Activity and rest are two vital aspects of life. To find a balance in them is a skill in itself. Wisdom is knowing when to have rest, when to have activity, and how much of each to have. – Sri Sri Ravi Shankar
The final day of the West Highland Way takes walkers down into Fort William past the foot of Ben Nevis. I think the suggestion is that one crowns the glory of one’s achievement by running up and down the tallest mountain in the UK. This approach was definitely not for us, as we intended to begin our rest today as soon as was feasibly possible by getting into Fort William as early as we could. We intended to take Alan’s shortcut.
There was no shortcut to the 260m pull up from Lochleven up the lower slopes of the Mamores. To my mind it was no harder than the Devil’s Staircase of yesterday, and was the hardest point of what was an anticlimactic day after the spectacular drama of the Glencoe panoramas. Although it didn’t yield such spectacular views, Kinlochleven looked very pretty from the slopes of the Mamores,
and there was a lovely view south down Loch Leven to the Pap of Glencoe.
The climb took us to to the long valley carved out by the Allt Nathrach river which, at its further, western end, bends round to face Ben Nevis. At this early hour of the morning all the walkers were bunched together, although the pull up had thinned us out somewhat. Pairs of walkers were dotted along the path stretching seemingly into infinity.
A ruined cottage half way down was the point where we met up with three of the four crazy MacDonald sisters, who shared their rocky road cake bars with us and did impressions of themselves singing and dancing at the top of the Devil’s Staircase. We were sad to say goodbye to them as it was the last time we would meet on the path.
The valley was punctuated by wide, shallow burns streaming down to feed into the Allt Nathrach. They were often characterised by startlingly green foliage on their banks, such as strange clumps of ferns which seemed out of place up so high in an otherwise fairly featureless valley, or bright green moss topping all the river stones.
Another burn was edged with London Pride, alpinised at this altitude, and eye-catching.
The rain of recent days had drained into soft channels of peaty mud at the side of the path in which deer as well as people had left prints.
A sense of this valley’s bleakness and desolation increased as we rounded the bend at the far western end of the valley, to see that the plantation has been logged for timber, leaving bleached stumps and branches like piles of whitened bones.
By and large the path was annoyingly rough underfoot. Walkers had worn sheep tracks on the grass at the side of the military road, but the maintenance of the road involves dumping masses of rock which is hard to walk on.
That being the case there was all the more incentive to take Alan’s shortcut, a road walk, but a pretty one.
Because it was some distance from the foot of Ben Nevis we got better views than had we been walking in Glen Nevis itself, and although the summit was still thoroughly clouded over, the red burn zigzagging down and the infamous, lethal Five-Finger Gully were clearly visible. Stephen told me of one occasion when he had walked on a bearing from the summit observatory and then taken a bearing off that in the featureless whiteout to bring them onto the red route. They’d missed the bearing though, and found themselves descending through the gully, a notorious avalanche location. In the car park at the foot of the mountain a policeman was waiting by their car, just to make sure that they made it off safely: people had seen the lights of their head torches coming down the gully.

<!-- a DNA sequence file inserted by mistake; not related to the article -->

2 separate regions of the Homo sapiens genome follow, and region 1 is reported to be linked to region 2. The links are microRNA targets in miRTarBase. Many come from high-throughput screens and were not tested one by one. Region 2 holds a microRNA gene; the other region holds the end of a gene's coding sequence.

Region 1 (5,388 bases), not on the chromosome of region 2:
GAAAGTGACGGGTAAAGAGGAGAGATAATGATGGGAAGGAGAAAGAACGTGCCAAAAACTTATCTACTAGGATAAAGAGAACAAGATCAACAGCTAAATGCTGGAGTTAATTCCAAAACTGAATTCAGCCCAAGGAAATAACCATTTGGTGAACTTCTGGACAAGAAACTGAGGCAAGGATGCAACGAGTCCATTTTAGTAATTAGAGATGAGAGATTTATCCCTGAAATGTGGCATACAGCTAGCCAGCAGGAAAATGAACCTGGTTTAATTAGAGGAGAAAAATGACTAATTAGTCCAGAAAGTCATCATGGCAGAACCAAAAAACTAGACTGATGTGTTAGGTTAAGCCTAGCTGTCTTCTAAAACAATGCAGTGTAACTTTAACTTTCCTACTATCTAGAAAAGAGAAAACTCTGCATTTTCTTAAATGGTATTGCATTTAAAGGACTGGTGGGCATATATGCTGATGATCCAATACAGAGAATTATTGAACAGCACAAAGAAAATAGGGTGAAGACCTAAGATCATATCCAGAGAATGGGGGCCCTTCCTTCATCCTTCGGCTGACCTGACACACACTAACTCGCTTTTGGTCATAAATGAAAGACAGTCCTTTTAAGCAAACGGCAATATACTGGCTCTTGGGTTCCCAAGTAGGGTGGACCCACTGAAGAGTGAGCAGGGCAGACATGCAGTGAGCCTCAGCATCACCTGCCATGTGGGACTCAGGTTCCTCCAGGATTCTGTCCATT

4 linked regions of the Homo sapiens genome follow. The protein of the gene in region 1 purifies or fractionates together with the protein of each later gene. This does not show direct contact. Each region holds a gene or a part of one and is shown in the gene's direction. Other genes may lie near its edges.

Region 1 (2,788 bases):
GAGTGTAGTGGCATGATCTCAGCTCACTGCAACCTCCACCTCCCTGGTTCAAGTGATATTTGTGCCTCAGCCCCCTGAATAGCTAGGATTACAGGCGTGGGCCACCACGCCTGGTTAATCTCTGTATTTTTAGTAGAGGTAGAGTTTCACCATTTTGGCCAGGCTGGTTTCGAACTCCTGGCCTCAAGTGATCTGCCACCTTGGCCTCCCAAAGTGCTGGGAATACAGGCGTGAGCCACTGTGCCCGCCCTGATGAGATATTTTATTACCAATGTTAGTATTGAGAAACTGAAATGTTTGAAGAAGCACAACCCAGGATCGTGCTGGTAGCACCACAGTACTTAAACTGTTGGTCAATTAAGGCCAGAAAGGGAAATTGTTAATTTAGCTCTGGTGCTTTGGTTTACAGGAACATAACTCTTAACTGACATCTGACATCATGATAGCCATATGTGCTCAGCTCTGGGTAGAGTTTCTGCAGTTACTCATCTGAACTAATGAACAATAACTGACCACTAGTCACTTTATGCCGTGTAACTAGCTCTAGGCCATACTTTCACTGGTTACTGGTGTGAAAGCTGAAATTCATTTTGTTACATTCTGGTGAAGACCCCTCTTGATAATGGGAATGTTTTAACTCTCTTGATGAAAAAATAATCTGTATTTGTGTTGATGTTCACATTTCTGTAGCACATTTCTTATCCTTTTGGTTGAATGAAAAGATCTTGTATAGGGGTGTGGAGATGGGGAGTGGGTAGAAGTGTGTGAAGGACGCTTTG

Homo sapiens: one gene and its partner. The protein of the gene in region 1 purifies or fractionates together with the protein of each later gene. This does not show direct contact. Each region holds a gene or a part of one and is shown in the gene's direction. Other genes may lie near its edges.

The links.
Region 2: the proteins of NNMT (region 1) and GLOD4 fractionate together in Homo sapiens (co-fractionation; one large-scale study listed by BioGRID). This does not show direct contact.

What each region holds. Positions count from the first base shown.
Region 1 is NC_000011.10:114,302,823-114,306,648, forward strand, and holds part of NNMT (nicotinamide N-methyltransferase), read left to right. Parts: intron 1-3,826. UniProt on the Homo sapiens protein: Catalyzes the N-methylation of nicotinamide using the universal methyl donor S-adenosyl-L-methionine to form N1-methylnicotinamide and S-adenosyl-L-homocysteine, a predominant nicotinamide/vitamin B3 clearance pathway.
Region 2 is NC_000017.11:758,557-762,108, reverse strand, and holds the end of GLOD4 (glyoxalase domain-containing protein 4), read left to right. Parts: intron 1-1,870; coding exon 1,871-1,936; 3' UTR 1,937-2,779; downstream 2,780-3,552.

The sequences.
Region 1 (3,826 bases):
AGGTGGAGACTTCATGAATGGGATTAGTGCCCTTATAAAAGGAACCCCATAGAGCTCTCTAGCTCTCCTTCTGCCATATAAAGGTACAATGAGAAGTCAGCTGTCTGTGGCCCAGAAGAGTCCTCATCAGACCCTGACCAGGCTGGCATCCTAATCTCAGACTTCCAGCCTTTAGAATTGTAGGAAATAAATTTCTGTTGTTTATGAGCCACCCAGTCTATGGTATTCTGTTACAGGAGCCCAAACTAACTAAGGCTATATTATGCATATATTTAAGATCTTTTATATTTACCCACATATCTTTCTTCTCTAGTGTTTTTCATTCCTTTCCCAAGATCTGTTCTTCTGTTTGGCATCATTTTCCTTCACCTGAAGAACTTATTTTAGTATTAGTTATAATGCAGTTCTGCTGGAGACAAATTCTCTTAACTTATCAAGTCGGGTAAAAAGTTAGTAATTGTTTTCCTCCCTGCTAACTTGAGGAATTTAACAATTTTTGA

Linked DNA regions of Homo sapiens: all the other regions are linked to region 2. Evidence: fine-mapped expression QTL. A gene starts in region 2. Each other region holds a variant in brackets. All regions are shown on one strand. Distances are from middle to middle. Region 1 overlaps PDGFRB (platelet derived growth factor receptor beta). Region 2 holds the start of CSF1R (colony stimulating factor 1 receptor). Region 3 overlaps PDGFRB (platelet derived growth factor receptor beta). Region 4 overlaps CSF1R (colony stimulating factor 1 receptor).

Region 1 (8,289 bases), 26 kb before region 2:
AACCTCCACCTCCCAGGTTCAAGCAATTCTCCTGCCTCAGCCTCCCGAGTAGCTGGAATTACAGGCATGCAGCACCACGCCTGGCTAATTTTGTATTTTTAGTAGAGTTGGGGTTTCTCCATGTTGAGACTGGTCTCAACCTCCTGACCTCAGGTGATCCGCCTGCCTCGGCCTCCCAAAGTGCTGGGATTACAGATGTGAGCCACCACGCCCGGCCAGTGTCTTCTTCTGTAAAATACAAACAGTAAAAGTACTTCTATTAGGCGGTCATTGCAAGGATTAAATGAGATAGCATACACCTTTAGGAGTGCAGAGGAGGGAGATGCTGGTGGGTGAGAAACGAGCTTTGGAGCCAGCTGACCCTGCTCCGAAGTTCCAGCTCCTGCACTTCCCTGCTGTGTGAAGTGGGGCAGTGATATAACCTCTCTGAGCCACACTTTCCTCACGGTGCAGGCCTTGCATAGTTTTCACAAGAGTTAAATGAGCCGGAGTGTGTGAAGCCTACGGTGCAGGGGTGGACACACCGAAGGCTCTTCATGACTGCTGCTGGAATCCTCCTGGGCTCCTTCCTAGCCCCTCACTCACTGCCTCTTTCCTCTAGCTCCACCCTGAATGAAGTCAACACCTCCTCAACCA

The tide was out when we got our first sight of Fort William, but the sea air gusting up the valley from Loch Linnhe smelled striking, unfamiliar, wonderful, after nearly 1500km of walking inland since Bideford. We will encounter the sea again a couple of times now between here and John O’Groats.
Fort William is an odd town. It is a place where the mountains meet the sea and is surrounded by natural advantages from Ben Nevis to sea kayaking, from swimming to skiing. The High Street was up-and-coming with plenty of decent cafés and shops, but the area around the rail station is pure unreconstructed 60s concrete ghastliness, with the most ugly run-down shopping precincts and underpasses. There is a brand new school at the other end of town, but here there are youth hubs catering both for those needing computer skills, and, dubiously, for those wanting to learn to play the odds.
Our café sold excellent coffee and cake with a picture window looking out over the sea loch
but the non-Insta crop of the same view reveals that Fort William is blighted by a poorly-conceived urban infrastructure that only billions of pounds would remedy.
We couldn’t check in to our B&B until later in the afternoon, so began our rest day early with a lazy lunch, some desultory shopping, and the Guardian crossword in a café until Sam joined us and we repaired to the same restaurant we’d had lunch in, for supper. Tomorrow, on our final rest day, our job is to savagely cut everything we can and replace the weight in our packs with food for the final tranche of this long, long walk. Goodbye hairbrush.
Over the next twelve days we will be in the Highland wilderness, with limited signal or opportunity to recharge batteries. There will be gaps during which blogging won’t be possible – perhaps for three or four days at a time. In many ways this will be the hardest section of the route: the heaviest packs, long days, wild camping, some tricky map-reading. But it is also the part we have been most looking forward to: the Caledonian forest, the Munros, walking through some of our favourite landscapes in the whole of the UK. As my brother says: this is the flake on the Mr Whippy of our walk.